Sunday, January 2, 2011

Get A Brazilian If I Have Genital Warts

新年 给 力 - xin nian gei lì - cool new year in China

新年快乐 - Frohes neues Jahr

Wie angekündigt, gibt es dieses mal wieder etwas kulturelles. Es geht um das viel diskutierte Internet und die chinesische Sprache.

Die englischsprachige China Daily Website schreibt über das Buch The Cult of the Amateur: How Today's Internet Is Killing Our Culture by the American Andrew Keen, the government is considering whether VoIP services like Skype will be blocked to protect the local telephone company, dissidents are blogging on the internet put under Hausa rest and Web sites with non-compliant party content blocked by China's firewall. The Chinese software producers from the messenger service QQ and the security software 360 ° stop a quarrel, Google is also in China constantly klinch with the authorities and I have to use a VPN client to access my blog access and time-equivalent of the Facebook chief, Facebook is blocked here in China as well, personally on a visit to China over.

What could I write about the most exciting internet here? Well, like everywhere in the world has been formed in China's own "Internet culture". This microcosm also has an impact beyond the borders of the Internet beyond. Today I want to tell a bit about how socio-cultural influences from the outside in this "Internet culture" dive, and how these in turn have effects on everyday life.

Zhang - Word of the Year 2010
Rising inflation, a Konsumerpreisindex of over 5% in November 2010 and by more than 11% increase in food prices will be discussed on the Internet heavily. The Netizens bring real life into the Internet, write and discuss in blogs here and very popular forums. In these discussions about the price increase again the term [ zhǎng] have been used. Zh ǎng means "grow," and this term has expressed displeasure with the steadily rising prices on the internet best. By far, that sign in a survey of es zum "Zeichen des Jahres" geschafft.  [Englischer Artikel: ] Das Beispiel zeigt, dass das Internet nicht nur irreale Welten wie die beliebten Spiele "World of Warcraft" oder "Call of Duty" beheimatet, sondern auch für alltägliches eine Plattform bildet.

Vote for Geili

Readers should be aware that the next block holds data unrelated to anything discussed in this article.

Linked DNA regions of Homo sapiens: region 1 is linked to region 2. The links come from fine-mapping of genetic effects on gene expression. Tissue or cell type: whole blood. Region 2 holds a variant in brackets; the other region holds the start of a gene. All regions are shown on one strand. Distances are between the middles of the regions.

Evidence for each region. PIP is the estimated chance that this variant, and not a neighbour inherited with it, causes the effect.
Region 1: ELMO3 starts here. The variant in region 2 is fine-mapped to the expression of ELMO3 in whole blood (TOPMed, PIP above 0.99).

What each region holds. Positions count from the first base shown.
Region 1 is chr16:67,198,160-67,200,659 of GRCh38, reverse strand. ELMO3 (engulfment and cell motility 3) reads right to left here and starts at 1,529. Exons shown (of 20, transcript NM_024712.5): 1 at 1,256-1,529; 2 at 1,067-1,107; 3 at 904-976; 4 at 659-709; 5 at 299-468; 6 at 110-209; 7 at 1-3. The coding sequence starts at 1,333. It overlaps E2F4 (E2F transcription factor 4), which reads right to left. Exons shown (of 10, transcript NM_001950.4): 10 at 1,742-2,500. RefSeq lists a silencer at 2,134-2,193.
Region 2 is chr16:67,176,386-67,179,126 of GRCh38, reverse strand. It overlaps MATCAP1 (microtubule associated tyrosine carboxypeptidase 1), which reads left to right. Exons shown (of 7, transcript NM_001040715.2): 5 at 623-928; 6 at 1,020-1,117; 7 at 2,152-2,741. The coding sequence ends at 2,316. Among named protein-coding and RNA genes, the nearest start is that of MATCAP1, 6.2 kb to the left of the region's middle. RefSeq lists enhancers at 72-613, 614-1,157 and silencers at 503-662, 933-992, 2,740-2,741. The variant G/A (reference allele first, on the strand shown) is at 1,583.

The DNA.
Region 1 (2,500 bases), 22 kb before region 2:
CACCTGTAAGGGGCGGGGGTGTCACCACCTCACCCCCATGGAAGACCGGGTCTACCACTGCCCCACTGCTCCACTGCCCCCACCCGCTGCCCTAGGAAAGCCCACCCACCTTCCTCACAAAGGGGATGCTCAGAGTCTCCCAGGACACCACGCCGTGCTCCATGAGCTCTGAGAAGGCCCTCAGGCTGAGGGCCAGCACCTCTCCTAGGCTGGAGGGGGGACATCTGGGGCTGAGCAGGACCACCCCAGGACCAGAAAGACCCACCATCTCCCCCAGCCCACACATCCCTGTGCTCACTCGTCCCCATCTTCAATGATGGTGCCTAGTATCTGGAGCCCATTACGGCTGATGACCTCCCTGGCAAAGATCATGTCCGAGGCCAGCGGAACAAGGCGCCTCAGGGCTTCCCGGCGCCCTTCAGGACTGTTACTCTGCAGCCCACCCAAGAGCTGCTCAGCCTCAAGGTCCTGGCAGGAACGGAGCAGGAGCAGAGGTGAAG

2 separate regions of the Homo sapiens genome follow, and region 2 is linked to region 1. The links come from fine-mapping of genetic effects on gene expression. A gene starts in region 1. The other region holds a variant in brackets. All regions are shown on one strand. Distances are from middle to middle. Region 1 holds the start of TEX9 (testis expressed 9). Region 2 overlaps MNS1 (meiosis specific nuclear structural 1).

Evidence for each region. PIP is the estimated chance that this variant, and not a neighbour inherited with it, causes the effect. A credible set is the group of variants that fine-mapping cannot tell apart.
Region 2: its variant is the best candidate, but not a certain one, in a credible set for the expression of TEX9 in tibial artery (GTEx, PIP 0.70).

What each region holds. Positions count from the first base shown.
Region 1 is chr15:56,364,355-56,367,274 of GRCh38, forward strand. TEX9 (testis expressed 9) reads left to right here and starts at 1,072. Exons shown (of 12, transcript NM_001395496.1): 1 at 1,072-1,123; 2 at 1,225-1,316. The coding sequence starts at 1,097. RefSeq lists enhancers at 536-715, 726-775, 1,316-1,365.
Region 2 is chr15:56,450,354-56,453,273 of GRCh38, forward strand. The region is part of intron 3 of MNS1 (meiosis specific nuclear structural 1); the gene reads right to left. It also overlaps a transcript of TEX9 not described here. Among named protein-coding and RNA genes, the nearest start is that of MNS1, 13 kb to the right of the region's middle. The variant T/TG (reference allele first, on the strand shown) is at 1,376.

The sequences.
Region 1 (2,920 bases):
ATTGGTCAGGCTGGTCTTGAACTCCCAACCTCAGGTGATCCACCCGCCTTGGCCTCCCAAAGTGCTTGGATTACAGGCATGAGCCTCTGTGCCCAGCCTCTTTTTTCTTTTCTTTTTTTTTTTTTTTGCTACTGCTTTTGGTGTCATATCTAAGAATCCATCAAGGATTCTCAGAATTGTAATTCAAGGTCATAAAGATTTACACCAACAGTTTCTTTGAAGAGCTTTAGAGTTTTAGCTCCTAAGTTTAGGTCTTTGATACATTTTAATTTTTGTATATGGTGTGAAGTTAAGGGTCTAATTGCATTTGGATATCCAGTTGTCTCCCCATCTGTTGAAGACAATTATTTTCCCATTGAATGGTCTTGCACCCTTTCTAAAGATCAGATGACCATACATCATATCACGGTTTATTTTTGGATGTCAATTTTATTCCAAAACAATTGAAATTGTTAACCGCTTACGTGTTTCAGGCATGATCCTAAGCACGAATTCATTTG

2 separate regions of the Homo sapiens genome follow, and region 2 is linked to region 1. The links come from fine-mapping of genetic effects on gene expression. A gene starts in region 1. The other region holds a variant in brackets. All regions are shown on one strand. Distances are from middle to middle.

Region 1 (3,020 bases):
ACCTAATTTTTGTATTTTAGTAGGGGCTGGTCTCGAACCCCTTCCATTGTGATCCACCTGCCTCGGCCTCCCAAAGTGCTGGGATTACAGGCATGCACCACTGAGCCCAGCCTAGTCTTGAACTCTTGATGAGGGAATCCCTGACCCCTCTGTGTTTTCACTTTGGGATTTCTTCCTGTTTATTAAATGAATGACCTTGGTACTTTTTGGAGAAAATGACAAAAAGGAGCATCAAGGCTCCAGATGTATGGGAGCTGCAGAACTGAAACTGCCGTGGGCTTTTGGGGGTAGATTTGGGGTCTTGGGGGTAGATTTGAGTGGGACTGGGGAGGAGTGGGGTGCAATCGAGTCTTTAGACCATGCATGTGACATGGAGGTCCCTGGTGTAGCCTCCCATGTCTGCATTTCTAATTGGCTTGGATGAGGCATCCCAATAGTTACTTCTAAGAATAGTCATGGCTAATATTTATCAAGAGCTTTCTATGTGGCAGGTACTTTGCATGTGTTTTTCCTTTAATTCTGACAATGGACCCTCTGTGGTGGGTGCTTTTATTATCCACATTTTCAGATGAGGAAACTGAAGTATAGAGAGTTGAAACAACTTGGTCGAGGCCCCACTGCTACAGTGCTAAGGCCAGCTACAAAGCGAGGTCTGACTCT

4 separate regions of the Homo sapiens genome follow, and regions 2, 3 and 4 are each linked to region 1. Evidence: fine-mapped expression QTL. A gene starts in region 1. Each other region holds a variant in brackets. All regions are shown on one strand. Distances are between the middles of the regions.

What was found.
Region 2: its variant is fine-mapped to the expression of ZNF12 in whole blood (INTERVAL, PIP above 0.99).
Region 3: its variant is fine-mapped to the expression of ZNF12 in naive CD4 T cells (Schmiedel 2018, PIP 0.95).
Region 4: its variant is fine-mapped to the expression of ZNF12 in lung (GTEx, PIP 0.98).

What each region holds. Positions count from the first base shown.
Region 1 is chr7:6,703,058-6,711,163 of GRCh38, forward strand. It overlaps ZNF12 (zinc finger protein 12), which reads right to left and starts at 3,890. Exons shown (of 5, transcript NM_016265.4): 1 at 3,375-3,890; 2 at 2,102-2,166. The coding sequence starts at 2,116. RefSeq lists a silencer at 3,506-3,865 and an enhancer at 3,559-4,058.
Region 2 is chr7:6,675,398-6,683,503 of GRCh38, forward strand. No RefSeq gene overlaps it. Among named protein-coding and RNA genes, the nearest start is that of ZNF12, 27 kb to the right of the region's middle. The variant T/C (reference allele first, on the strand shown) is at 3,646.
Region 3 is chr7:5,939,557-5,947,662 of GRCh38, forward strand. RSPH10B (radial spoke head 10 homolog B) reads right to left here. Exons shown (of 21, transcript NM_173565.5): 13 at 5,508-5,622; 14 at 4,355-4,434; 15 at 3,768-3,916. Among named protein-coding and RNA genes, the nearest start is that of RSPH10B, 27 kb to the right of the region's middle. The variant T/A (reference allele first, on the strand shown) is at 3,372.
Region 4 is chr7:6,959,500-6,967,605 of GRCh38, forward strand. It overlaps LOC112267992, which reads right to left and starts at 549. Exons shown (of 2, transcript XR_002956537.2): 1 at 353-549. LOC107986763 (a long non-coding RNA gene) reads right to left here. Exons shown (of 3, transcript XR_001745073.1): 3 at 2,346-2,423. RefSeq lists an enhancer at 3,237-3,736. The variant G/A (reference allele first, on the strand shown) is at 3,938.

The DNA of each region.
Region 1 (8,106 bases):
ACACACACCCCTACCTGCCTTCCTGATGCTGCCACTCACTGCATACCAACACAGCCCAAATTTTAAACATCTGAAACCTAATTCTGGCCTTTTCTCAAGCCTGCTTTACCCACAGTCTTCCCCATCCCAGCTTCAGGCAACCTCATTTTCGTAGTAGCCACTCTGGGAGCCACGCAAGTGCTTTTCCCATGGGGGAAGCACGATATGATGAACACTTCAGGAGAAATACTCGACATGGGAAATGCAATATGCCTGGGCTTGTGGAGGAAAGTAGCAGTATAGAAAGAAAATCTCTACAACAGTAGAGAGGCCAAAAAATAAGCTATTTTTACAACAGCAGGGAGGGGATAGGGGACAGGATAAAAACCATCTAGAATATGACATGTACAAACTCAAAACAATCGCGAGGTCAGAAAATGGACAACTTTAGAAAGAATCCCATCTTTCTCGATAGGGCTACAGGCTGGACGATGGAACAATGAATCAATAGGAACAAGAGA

Wie aus dem Internet heraus Einflüsse auf den Alltag entstehen soll ein anderes Beispiel zeigen. In nördlichen Dialekten wird der Begriff 给力 [gěi​ "Give strength, might be" lì] with its literal meaning is used. But more often this term has been, which is a bit of a debate similar to that of "cool" used to mean "cool", "great," "strong". On 10 November then used just the newspaper People's Daily (人民日报 - Ren Min Ri Bao) on the front page of the term geili in a headline. [English site: ]. The title page of this newspaper was subsequently shown in many Chinese blogs and discussed. This meant that der Begriff Geili in einer Umfrage der China Daily und Wenhua China als Kulturevent des Jahres 2010 zur Wahl vorgeschlagen wurde. Die Wahl läuft noch bis zum 15. Januar 2011, ich bin auf die Ergebnisse gespannt. (chinesische Seite: ]

Aufmerksam geworden bin ich auf den Begriff Geili durch ein Gespräch mit jungen chinesischen Studenten beim Weihnachtsessen vom Volkswagen Research Lab China. Erst darauf hin habe ich die Berichte darüber im Internet gelesen. Als wäre das nicht genug, habe ich diesen Begriff auch in der Werbung hier wiederfinden können, und zwar bei McDonalds. Dem Slogan von Fisherman's Friends Resembling a sharp praises McDonalds citizens with the saying "do not not hot geili" (不 辣 不 给 力 - là bu bu gei lì) to.

"not clear and not geili" at McDonald's in China

I hope this little foray into the modern Chinese language refers interested readers. Feedback is always welcome. Until the next post I wish all readers a

cool New Year (新年 给 力 - Xin nian gei lì).


Post a Comment